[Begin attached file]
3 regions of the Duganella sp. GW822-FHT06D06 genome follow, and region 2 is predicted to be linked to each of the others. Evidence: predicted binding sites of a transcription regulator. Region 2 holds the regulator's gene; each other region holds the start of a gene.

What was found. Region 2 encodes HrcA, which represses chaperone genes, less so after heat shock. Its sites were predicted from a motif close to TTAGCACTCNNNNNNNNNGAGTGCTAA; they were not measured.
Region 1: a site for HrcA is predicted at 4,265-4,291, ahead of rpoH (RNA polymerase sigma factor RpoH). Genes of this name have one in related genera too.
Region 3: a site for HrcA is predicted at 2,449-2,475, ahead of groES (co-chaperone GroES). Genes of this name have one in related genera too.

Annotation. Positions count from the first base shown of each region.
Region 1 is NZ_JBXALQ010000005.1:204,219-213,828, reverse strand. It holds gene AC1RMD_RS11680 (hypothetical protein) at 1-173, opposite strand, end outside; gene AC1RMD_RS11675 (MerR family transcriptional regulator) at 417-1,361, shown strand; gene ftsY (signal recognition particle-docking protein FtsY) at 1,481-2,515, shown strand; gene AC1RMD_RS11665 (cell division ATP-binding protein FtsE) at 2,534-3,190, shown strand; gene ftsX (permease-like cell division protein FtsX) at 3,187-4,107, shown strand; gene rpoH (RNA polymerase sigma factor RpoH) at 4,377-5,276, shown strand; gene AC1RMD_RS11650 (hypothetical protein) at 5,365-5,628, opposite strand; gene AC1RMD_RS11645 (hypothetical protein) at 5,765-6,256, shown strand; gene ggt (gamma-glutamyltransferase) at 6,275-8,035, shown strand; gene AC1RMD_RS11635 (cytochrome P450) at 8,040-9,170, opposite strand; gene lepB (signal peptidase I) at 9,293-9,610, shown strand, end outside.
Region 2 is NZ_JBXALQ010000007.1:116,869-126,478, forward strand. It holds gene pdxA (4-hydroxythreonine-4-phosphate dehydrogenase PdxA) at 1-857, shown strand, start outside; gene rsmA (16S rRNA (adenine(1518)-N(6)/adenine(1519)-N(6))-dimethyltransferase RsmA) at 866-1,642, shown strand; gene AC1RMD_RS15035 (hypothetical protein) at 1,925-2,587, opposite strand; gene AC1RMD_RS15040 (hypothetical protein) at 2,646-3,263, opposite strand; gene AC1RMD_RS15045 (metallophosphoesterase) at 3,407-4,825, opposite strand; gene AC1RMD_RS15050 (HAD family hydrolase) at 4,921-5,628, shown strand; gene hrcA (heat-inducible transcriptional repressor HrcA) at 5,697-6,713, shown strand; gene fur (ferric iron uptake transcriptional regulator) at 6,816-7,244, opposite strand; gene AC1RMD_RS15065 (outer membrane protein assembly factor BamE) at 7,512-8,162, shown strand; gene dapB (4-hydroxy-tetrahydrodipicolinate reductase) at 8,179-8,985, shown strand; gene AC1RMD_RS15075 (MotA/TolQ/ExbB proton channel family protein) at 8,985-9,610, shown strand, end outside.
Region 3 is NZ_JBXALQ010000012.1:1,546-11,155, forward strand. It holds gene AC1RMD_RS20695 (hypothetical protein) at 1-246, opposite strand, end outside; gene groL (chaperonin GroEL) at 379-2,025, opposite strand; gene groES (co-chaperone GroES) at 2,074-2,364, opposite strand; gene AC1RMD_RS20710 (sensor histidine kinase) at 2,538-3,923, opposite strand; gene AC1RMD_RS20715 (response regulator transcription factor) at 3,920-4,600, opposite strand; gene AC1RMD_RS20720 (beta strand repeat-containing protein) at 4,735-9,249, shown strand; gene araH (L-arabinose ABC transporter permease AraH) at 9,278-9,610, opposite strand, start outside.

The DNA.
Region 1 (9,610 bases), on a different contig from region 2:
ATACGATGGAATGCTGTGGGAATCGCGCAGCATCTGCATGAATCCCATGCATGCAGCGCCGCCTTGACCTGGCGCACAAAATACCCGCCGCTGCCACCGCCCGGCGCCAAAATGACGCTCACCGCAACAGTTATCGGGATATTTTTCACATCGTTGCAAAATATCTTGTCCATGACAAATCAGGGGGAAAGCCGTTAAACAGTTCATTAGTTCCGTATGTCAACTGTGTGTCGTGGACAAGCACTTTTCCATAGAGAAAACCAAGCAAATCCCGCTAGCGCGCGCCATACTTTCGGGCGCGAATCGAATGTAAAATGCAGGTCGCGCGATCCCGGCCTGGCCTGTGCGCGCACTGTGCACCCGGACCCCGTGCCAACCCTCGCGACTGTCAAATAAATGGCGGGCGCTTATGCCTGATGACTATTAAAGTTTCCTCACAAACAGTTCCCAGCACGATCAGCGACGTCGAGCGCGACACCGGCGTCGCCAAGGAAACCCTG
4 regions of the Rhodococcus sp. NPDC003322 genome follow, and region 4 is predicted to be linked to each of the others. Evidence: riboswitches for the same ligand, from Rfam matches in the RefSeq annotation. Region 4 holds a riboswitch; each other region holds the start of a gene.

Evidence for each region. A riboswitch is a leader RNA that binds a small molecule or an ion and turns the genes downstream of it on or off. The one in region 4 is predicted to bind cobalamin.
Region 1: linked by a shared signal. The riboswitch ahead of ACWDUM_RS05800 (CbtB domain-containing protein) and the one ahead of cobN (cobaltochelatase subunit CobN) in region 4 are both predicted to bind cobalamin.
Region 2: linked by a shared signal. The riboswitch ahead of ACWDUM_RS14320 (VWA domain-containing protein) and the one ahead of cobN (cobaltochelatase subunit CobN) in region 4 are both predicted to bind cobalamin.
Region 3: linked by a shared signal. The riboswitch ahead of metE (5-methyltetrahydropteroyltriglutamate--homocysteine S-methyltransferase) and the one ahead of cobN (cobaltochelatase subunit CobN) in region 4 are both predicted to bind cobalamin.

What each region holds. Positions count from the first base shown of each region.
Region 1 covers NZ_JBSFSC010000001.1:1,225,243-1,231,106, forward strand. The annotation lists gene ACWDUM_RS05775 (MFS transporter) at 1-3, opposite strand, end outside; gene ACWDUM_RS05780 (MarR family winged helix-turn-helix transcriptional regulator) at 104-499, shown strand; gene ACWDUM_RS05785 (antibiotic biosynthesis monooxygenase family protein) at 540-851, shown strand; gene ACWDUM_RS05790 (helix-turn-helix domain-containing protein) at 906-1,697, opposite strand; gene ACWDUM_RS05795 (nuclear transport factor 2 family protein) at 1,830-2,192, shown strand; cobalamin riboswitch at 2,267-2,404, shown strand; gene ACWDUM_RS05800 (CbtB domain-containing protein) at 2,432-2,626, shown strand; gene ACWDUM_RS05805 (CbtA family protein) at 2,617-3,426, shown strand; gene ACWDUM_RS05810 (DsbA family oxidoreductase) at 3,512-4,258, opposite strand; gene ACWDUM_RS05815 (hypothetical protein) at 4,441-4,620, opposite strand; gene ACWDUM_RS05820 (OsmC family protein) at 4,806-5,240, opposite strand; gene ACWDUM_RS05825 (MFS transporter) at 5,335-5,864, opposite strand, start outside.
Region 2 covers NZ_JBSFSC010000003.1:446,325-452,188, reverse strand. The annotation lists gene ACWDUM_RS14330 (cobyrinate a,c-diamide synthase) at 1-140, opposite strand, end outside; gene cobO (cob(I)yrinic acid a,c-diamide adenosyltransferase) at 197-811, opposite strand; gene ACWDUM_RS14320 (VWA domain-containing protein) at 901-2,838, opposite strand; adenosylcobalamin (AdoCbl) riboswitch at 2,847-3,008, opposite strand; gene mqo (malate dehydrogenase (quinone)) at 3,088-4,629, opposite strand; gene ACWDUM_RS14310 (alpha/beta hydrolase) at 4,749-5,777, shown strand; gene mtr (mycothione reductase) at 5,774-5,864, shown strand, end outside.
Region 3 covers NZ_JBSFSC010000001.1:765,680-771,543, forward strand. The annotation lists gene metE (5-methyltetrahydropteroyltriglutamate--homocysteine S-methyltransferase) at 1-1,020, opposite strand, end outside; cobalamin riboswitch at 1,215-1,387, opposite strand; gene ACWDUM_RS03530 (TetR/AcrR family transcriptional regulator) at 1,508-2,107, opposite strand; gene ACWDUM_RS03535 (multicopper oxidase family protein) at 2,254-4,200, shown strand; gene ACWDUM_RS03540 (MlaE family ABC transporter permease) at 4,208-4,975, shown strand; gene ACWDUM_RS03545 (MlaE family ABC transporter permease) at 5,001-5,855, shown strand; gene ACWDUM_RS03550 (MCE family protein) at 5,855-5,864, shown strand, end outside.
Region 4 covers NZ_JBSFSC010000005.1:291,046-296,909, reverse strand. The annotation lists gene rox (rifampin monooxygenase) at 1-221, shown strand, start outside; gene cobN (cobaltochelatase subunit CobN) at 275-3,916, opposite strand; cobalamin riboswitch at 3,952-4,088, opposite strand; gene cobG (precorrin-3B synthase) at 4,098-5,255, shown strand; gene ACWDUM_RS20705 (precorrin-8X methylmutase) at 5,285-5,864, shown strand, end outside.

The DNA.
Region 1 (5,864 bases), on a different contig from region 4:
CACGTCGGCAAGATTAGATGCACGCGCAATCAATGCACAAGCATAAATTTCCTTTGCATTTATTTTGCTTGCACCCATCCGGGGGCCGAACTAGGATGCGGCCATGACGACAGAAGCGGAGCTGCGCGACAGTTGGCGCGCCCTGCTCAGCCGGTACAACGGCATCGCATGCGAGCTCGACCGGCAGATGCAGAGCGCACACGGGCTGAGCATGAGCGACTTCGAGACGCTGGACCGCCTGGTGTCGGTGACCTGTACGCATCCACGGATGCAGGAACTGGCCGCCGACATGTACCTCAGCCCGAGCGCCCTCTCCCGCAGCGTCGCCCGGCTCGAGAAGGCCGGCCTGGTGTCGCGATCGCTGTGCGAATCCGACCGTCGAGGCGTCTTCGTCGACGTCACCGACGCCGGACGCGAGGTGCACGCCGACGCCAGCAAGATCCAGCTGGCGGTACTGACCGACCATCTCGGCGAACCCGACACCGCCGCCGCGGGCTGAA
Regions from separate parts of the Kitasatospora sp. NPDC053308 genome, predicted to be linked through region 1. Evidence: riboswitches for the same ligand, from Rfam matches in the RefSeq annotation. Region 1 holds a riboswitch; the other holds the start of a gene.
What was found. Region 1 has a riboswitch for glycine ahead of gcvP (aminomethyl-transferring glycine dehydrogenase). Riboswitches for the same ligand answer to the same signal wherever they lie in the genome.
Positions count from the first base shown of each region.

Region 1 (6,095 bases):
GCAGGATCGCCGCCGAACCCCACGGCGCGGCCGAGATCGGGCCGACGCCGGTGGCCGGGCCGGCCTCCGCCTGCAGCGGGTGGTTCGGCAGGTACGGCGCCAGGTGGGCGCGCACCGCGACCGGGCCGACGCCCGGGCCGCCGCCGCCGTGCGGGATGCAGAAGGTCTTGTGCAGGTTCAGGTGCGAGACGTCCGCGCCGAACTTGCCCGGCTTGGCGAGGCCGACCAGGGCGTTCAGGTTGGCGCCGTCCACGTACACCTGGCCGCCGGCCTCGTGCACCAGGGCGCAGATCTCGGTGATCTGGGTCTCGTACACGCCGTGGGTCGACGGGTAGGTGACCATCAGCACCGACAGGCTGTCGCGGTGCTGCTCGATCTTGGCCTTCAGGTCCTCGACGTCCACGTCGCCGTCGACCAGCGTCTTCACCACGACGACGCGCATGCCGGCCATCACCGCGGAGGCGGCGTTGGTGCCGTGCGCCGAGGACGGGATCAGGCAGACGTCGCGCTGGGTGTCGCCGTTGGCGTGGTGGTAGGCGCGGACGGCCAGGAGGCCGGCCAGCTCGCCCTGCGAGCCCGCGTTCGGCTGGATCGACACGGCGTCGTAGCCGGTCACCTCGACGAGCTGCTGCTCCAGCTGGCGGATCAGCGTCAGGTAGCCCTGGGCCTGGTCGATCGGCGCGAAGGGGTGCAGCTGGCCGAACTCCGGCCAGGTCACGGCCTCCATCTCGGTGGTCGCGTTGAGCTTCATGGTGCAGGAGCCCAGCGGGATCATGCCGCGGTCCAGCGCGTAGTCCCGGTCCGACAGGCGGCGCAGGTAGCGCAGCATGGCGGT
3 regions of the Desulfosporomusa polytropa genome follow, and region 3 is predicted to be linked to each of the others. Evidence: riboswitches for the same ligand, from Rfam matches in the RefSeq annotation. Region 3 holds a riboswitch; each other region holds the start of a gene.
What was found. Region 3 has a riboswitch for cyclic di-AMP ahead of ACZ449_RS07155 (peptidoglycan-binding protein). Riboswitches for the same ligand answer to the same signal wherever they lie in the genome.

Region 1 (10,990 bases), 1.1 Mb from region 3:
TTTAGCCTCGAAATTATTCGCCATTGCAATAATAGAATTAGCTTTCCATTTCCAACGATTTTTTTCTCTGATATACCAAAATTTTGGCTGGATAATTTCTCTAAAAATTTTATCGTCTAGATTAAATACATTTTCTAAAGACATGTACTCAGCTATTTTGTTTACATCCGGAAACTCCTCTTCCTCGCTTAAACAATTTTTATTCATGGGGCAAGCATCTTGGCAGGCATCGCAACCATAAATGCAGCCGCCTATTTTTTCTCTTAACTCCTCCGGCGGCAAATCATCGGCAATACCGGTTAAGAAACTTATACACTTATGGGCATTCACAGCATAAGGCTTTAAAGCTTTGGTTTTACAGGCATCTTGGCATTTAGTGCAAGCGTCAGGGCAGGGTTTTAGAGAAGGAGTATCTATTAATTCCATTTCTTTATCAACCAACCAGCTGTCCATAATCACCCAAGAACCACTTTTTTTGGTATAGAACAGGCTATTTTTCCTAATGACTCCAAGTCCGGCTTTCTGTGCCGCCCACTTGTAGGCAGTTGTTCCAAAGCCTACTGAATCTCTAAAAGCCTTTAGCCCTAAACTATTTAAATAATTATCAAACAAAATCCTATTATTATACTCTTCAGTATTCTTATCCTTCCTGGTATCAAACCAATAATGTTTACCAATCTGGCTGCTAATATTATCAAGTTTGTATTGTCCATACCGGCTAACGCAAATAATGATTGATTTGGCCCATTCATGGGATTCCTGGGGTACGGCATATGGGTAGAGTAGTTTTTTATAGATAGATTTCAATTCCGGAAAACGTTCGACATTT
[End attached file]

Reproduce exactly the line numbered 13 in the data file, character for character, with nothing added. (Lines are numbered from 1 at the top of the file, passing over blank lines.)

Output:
Evidence for each region. A riboswitch is a leader RNA that binds a small molecule or an ion and turns the genes downstream of it on or off. The one in region 4 is predicted to bind cobalamin.